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Nests, Eggs and Life Cycles

Did you know that there is more to a bird’s nest than just sticks? Let’s jump into the world of nest building and egg laying to find out more about the life cycle of a bird.

 
   

Birds build nests so they have a safe place to lay their eggs. Nests can be different shapes, sizes and made from lots of different things. Willie wagtails like to make small nests using grasses and spiderwebs. Albatrosses like to make nests on the ground using mud and bits of plants. Sea eagles build messy looking nests using big sticks, high up in a tree. 

 
A Dusky Moorhen nest in a pond at Centennial Park
 

Birds use lots of different things to build their nests. Have a look at the nests below. Can you work out what sorts of things have been used to make them? 

Bird eggs come in lots of different sizes and colours. They don’t come in many different shapes because lots of shapes have corners and no bird wants to squeeze out sharp corners! Little birds lay little eggs and big birds lay bigger eggs. 

Have a look at these bird eggs. Can you match them to the birds in the bird guide? Why do you think there is a 5c coin in the photos? 

Parts of an egg! 



What happens after a bird has laid an egg? Let’s have a look at the life cycle of a bird, starring Steve the Kookaburra. 

Watch real life baby Kookaburras growing from hatchlings to nestlings. Warning: they are not cute at all!


 

Not all birds have this life cycle. Watch this video about Emus by ABC Education. Can you work out which part is missing from an Emu’s life cycle?  

Check out some of the cute baby birds we see here at the Royal Botanic Garden Sydney and Centennial Park.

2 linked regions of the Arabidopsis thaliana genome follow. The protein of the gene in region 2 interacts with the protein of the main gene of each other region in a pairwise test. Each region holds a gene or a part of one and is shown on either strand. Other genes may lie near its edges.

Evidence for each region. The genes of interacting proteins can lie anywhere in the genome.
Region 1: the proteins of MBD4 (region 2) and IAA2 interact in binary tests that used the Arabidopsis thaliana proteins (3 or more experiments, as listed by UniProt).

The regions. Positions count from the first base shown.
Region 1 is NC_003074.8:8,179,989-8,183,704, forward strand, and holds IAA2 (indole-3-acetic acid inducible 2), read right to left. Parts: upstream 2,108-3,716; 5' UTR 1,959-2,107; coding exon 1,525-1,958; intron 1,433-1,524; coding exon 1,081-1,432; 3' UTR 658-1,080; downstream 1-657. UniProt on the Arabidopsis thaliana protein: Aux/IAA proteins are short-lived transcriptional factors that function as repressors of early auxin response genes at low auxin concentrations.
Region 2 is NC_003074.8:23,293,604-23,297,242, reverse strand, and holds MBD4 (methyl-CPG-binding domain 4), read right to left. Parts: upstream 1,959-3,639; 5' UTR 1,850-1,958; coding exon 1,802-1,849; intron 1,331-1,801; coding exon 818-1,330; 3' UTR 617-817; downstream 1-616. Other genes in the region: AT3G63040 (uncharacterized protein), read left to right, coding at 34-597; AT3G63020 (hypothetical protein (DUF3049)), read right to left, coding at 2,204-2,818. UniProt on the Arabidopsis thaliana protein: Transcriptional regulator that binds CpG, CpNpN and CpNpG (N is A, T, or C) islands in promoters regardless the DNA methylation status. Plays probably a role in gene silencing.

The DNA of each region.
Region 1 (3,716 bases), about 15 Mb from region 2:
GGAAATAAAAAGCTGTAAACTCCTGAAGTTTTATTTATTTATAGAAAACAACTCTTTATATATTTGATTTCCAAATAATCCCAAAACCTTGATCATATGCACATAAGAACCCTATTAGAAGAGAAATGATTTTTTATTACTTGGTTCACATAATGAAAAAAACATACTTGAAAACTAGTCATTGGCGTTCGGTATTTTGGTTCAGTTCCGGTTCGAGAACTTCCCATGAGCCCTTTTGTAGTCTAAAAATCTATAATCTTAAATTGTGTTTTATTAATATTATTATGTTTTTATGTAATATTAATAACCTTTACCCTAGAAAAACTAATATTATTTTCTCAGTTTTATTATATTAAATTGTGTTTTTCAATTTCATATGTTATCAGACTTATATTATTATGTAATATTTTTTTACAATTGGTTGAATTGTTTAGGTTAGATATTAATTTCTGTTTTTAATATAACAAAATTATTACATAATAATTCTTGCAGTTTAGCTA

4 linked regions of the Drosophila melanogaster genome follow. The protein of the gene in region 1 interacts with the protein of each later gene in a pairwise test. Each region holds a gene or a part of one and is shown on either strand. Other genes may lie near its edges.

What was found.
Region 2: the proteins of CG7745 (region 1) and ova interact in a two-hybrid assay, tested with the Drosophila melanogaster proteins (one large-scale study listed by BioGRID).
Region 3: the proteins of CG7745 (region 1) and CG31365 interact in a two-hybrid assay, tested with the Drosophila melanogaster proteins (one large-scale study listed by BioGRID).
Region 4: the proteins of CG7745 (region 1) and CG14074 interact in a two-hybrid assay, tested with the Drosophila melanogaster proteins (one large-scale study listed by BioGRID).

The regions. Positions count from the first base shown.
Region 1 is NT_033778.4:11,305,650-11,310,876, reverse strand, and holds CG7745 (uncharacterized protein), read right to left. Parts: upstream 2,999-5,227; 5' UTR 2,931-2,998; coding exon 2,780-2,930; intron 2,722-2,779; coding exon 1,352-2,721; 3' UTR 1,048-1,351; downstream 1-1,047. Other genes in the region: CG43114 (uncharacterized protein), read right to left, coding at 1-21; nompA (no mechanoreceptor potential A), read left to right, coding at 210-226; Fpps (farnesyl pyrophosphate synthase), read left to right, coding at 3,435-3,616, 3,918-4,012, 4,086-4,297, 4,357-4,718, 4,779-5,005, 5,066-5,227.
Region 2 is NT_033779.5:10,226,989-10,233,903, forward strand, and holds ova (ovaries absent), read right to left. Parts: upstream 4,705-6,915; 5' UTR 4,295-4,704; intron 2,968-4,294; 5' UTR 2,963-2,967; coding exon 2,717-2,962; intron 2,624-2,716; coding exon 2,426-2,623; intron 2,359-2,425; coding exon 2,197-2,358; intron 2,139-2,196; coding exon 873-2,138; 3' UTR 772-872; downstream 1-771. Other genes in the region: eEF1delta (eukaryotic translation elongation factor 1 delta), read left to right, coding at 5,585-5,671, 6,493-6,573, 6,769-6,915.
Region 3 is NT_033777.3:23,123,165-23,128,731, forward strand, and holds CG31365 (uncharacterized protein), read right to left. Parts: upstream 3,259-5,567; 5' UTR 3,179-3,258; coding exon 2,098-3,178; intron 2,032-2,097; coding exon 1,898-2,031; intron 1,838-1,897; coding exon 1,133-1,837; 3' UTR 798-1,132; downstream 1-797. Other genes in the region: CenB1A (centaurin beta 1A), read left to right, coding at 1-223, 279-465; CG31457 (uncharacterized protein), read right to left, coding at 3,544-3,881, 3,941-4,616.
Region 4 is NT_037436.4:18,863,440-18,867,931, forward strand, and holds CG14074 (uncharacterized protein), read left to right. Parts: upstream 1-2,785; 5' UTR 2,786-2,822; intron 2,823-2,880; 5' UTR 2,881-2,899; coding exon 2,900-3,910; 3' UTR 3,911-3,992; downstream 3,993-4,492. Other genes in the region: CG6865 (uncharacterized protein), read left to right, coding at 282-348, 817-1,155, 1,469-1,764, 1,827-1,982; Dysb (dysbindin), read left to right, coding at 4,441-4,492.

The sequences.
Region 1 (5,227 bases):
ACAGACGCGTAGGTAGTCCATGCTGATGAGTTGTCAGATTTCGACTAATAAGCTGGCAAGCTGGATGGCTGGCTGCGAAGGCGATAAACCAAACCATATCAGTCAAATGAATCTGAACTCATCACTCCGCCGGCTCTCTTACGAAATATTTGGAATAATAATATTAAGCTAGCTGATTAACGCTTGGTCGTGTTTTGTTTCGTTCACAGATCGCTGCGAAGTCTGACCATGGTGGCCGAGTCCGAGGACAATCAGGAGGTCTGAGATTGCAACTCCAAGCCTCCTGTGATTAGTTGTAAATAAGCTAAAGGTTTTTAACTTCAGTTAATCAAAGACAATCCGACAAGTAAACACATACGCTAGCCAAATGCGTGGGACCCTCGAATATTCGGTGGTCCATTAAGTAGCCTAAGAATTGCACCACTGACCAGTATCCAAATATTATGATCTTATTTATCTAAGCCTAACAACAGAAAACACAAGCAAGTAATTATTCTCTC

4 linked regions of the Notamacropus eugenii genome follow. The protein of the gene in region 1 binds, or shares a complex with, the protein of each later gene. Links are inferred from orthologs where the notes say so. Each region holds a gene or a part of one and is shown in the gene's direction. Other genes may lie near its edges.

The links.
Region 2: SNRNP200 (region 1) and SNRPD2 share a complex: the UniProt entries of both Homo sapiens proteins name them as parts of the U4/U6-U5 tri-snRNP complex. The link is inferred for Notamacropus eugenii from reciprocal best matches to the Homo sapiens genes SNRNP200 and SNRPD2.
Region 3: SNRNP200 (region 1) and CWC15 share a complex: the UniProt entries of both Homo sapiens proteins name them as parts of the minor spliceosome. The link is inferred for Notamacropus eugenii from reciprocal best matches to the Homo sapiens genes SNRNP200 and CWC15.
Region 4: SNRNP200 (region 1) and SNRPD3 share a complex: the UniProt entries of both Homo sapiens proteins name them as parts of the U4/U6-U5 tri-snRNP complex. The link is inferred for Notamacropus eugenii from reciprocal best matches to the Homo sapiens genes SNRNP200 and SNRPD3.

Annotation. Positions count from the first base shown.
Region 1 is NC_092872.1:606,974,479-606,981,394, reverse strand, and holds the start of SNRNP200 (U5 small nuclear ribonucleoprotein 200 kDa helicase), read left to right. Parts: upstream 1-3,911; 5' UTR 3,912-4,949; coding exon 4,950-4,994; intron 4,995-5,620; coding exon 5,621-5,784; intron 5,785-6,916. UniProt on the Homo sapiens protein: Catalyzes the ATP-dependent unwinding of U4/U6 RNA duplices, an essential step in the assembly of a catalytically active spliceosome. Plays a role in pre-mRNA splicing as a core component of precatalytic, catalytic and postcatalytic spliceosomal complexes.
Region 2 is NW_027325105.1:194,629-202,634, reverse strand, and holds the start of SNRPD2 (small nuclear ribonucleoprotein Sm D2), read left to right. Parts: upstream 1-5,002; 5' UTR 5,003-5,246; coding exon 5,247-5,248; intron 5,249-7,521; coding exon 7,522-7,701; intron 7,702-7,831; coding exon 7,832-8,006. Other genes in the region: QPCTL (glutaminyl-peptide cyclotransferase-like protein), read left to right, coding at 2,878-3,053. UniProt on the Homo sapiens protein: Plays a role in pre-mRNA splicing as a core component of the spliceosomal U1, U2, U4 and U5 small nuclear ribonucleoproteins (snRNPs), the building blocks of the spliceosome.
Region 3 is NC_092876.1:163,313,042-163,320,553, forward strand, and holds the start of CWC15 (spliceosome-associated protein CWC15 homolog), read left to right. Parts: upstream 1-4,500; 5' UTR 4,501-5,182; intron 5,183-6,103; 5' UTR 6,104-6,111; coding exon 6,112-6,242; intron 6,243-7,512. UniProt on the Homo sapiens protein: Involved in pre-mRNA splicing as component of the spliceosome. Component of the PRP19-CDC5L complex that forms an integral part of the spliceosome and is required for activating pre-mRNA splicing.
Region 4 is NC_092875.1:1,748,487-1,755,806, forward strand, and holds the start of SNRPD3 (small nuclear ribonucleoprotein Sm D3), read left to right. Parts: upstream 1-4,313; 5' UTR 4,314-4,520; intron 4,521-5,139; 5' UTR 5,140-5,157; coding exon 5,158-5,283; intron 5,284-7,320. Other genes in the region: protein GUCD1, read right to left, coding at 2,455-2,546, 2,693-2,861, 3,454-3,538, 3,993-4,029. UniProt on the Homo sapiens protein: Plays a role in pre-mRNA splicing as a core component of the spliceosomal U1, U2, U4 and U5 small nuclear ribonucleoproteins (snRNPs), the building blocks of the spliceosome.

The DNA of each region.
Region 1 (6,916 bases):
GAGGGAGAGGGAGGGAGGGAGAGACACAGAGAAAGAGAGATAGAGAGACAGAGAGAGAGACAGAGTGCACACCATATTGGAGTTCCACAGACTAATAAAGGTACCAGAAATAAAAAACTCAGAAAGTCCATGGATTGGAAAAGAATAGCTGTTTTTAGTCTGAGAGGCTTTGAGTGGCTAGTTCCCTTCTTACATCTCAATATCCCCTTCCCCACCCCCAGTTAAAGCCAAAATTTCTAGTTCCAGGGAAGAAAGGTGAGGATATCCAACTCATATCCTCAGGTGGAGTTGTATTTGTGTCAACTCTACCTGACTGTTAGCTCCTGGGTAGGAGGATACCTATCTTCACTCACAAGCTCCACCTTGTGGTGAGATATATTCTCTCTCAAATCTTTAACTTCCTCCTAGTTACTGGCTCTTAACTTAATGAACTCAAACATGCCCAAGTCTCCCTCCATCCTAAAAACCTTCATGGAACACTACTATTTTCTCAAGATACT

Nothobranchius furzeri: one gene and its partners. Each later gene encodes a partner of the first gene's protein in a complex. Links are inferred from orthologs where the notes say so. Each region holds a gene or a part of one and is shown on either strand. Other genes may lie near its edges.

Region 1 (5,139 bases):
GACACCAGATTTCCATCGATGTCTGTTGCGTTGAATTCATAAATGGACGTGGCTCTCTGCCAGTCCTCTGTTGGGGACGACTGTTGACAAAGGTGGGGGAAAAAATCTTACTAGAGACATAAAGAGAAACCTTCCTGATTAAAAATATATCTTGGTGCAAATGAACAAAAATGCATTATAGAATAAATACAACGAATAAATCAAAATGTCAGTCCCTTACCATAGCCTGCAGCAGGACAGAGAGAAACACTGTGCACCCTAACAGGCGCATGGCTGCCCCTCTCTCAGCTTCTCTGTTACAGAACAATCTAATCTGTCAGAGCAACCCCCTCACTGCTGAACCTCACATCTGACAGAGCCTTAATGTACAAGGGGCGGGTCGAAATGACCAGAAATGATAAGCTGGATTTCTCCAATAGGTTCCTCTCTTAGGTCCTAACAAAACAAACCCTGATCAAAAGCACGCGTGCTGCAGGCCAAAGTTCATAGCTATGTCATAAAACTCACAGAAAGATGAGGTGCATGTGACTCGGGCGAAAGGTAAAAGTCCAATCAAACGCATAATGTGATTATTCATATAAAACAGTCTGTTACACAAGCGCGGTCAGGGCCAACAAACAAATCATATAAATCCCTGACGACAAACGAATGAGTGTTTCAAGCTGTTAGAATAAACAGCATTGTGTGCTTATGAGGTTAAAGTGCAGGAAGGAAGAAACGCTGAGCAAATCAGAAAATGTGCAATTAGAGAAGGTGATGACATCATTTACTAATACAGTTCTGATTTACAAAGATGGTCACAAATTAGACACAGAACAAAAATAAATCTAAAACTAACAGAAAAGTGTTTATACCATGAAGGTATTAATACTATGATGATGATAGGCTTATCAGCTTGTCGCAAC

There are lots of animals that will eat eggs and baby birds if they see them. Birds need safe places where they can build their nests to protect them from predators. Lots of birds, including Steve and his family, use holes in trees called hollows. Hollows are only found in old trees and take over 100 years to become big enough for animals to nest in. They are mostly found in Eucalyptus trees like the ones below. 

When people cut down all the old trees to build something new, they are taking away all the good nesting spots. Even if they plant young trees to make up for it, the birds will have to wait hundreds of years until those trees get hollows.  

If there are no hollows in an area, we can help birds and other animals by putting up nest boxes that act like fake hollows. This will help make safe places for birds to nest and continue their life cycle. 

We also need to keep big, old trees around. Do you have any old trees with hollows near your house or school? Here at the Royal Botanic Garden Sydney, we are part of the community project ‘Hollows as Homes’ and you can be too! ‘Hollows as Homes’ wants to find out where there are hollows, what animals use them and just how important they are. 

If you want to find out more, check out the information on our website.

Activities - Nests, Eggs and Life Cycles

1. Complete the nest challenge

Try to build a nest like a bird, using only your beak (some kitchen tongs) and feet.  
a) Was it hard? What were some problems you had?  
b) Write a comic about what your life would be like if you had wings instead of hands. How would you get dressed? eat? go to school? 
 

2. Drawing birds

Draw life sized birds and their eggs on your driveway!  To do this you will need a ruler or measuring tape and chalk. 

Draw Australia’s tallest bird: 

Emu = 1.80m long (remember there are 100cm in 1m) 
Its egg = 13cm long, 9cm wide 

Draw Australia’s smallest bird: 
Weebill = 8cm long 
Its egg = 15mm long, 11mm wide (remember there are 10mm in 1cm) 

Label your drawings so people walking past can learn too. You might like to research the world’s tallest bird and add to your drawings. 

3. Design a nest box

Steve the Kookaburra needs a nest box. Design it, making sure it has the following requirements.

  • Will fit a 42cm tall kookaburra and have room for chicks. Show your measurements. 
  • Has soft things to keep the chicks warm. 
  • Includes a door that is 20cm wide and 15cm tall. 
  • Has a way for rain to run off the roof. 
  • Is to be between 5 and 10m high in a tree.

Draw the tree and where you would put it. How will you stop goannas, cats and rats from trying to climb the tree? Will you camouflage your nest box? How? 

Make sure you label your design to help explain your choices.